“Everyone is going to absorb some of the risks,” Azzinari said, “even if it’s not within their narrow scope [of work or responsibility,] because, at the end of the day, when the project as a whole is delivered on schedule or close to budget, then everyone shares in the reward based on their percentage.”
Making other forms of agreement more flexible
Although these approaches might allow owners the most flexibility, other forms of construction contracts could be amended to include provisions that will also allow the owner more options, Reizen said.
In future construction agreements, he said, contractors could see:
- What costs they may be entitled to when work is suspended or there is a temporary shutdown of the project, as well as well-defined demobilization and remobilization cost allowances.
- Termination provisions that provide the owner with the ability to terminate without cause and without penalty or anticipated profit.
- Change order provisions that clearly set forth the procedures for deductive or adductive changes, including fixed general conditions and fees for any such change.
- Robust safety and security plans that can adapt to working during a pandemic or other disruptive occurrence.
Some owners, said attorney Felix Rodriguez, a partner in the construction law group at Bilzin Sumberg Baena Price & Axelrod LLP in Miami, might break contracts into phases for more flexibility. That approach, however, typically would make sense only if there were the obvious stop and start points that come with multistructure projects. For example, he said, breaking a project into phases could be feasible with a condominium complex that has two towers and a parking garage but not a single tower project.
In reality, though, most construction agreements already give the owner the right to suspend work and even cancel the project for convenience, Rodriguez said. New provisions that construction companies might see in contracts, however, are those that allow for project slowdowns instead of shutdowns in order to avoid the expense and hassle of having to suspend project permits.
And the benefits of IPD can also be incorporated into standard forms of construction agreements, Azzinari said.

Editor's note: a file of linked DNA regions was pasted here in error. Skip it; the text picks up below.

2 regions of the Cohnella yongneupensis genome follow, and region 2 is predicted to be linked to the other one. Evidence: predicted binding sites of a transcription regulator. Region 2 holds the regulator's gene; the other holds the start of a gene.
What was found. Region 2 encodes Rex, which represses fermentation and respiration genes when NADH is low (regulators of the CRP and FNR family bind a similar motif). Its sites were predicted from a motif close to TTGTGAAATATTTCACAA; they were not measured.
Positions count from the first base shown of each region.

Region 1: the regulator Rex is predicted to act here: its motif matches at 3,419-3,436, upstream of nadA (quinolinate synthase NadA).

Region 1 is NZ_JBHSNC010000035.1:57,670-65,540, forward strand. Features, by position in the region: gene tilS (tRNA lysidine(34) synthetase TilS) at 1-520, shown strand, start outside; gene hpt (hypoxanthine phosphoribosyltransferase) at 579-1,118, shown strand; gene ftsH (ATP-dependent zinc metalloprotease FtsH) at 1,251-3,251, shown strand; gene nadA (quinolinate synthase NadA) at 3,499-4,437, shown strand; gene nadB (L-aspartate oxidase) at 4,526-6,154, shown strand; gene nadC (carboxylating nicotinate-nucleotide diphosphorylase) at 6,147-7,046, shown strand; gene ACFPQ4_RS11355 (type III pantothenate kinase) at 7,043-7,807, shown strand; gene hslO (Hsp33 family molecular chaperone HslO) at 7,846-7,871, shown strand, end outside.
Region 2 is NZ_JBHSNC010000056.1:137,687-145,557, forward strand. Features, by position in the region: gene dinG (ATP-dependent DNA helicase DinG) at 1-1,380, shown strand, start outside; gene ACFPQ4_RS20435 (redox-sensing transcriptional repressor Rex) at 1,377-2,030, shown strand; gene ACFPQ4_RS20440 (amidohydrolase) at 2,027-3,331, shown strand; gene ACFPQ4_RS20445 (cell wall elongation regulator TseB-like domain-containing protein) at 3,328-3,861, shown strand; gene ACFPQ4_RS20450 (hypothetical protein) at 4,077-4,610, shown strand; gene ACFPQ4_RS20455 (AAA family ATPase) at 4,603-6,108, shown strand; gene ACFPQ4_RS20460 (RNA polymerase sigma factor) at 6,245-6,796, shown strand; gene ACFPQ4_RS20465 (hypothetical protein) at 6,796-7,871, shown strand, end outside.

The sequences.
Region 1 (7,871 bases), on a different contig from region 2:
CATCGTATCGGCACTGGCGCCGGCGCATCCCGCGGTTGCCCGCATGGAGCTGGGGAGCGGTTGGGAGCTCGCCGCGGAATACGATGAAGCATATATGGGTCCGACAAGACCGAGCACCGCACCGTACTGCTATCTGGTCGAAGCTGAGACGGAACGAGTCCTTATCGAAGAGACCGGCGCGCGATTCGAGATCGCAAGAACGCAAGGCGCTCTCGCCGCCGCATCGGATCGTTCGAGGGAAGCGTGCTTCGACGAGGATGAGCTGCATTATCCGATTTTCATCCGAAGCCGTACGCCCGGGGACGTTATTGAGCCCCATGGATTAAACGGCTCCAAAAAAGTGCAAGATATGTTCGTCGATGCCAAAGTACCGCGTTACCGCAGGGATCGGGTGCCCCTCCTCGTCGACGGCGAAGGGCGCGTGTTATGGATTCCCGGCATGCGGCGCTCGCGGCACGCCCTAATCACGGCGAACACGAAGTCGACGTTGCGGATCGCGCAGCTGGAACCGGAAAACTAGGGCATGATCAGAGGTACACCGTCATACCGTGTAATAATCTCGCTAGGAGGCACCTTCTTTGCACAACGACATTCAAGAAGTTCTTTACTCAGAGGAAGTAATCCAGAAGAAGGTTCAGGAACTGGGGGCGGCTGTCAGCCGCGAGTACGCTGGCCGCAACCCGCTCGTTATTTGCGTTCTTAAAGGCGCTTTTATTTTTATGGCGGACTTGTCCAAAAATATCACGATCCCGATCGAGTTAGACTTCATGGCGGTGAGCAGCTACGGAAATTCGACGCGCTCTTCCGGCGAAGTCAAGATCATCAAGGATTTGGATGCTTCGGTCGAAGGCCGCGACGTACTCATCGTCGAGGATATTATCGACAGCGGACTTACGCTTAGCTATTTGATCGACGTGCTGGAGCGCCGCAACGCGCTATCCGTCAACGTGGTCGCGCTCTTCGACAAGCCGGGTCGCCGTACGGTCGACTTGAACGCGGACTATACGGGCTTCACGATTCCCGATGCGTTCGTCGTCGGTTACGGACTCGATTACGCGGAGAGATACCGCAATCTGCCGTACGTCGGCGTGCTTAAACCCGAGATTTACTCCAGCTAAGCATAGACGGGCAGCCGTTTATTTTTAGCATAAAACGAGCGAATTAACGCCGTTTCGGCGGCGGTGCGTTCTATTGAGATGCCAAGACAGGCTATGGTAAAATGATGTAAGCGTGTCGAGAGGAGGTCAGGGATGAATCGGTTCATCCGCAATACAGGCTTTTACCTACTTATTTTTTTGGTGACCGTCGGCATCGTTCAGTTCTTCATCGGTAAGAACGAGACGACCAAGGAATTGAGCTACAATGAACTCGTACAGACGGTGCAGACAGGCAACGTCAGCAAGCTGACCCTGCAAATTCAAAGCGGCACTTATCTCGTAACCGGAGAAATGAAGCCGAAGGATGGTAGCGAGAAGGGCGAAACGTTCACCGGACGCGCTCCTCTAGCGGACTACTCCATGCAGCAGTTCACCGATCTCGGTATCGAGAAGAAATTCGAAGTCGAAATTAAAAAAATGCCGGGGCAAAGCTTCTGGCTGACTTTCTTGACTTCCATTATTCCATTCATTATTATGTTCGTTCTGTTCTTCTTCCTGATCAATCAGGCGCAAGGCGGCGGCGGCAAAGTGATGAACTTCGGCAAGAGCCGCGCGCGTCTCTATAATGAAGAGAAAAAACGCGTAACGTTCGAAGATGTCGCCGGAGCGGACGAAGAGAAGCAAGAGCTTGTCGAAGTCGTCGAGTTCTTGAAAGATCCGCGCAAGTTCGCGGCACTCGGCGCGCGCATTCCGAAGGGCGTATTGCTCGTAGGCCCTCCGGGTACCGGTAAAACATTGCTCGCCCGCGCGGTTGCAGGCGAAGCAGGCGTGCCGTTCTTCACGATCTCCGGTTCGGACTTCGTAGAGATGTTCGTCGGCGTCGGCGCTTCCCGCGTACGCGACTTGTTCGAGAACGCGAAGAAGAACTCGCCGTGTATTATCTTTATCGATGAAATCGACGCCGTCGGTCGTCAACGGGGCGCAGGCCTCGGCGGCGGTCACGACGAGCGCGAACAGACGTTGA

“You don’t have to be all in,” he said. “You can try and draft in some provisions that deal with unanticipated major disruptions to the project schedule and create, if you will, an ‘IPD Lite’ [relationship], where you have at least some of those approaches folded into an existing contract structure.”
It’s important to remember, Azzinari said, that IPD isn’t right for every project and that “IPD Lite” provisions must be folded into all key contracts, including owner-architect, owner-contractor/construction manager and major subcontractors.
“The key is to have a hands-on owner, a committed team willing to try something different, and to some degree, trust among the players,” he said.
The owner could require:
- Early project planning meetings attended by all key parties — e.g. owner, designers, contractors — as well as regular meetings during the course of the project.
- That collaborative approaches be the first step in tackling a disruptor like COVID-19.
- A common dispute resolution approach with a mandatory consultation among the parties’ senior executives.
- Restrictions, if not exclusions, on change orders unless a major, unanticipated issue, as agreed by all, is encountered.
- A “bonus pool” of money that is released only if the project is completed on time, early and/or on budget.
- Fairly robust audit rights during and after the project.
What exactly owners will include in their future contracts, IPD or otherwise, is anyone’s guess, Azzinari said, but there will be changes.
“In the past,” he said, “sometimes people wouldn’t negotiate force majeure. I’m going to guarantee you on a big project, the force majeure clause and who bears the risk … that negotiation will be much more intense because [owners] have been burned.”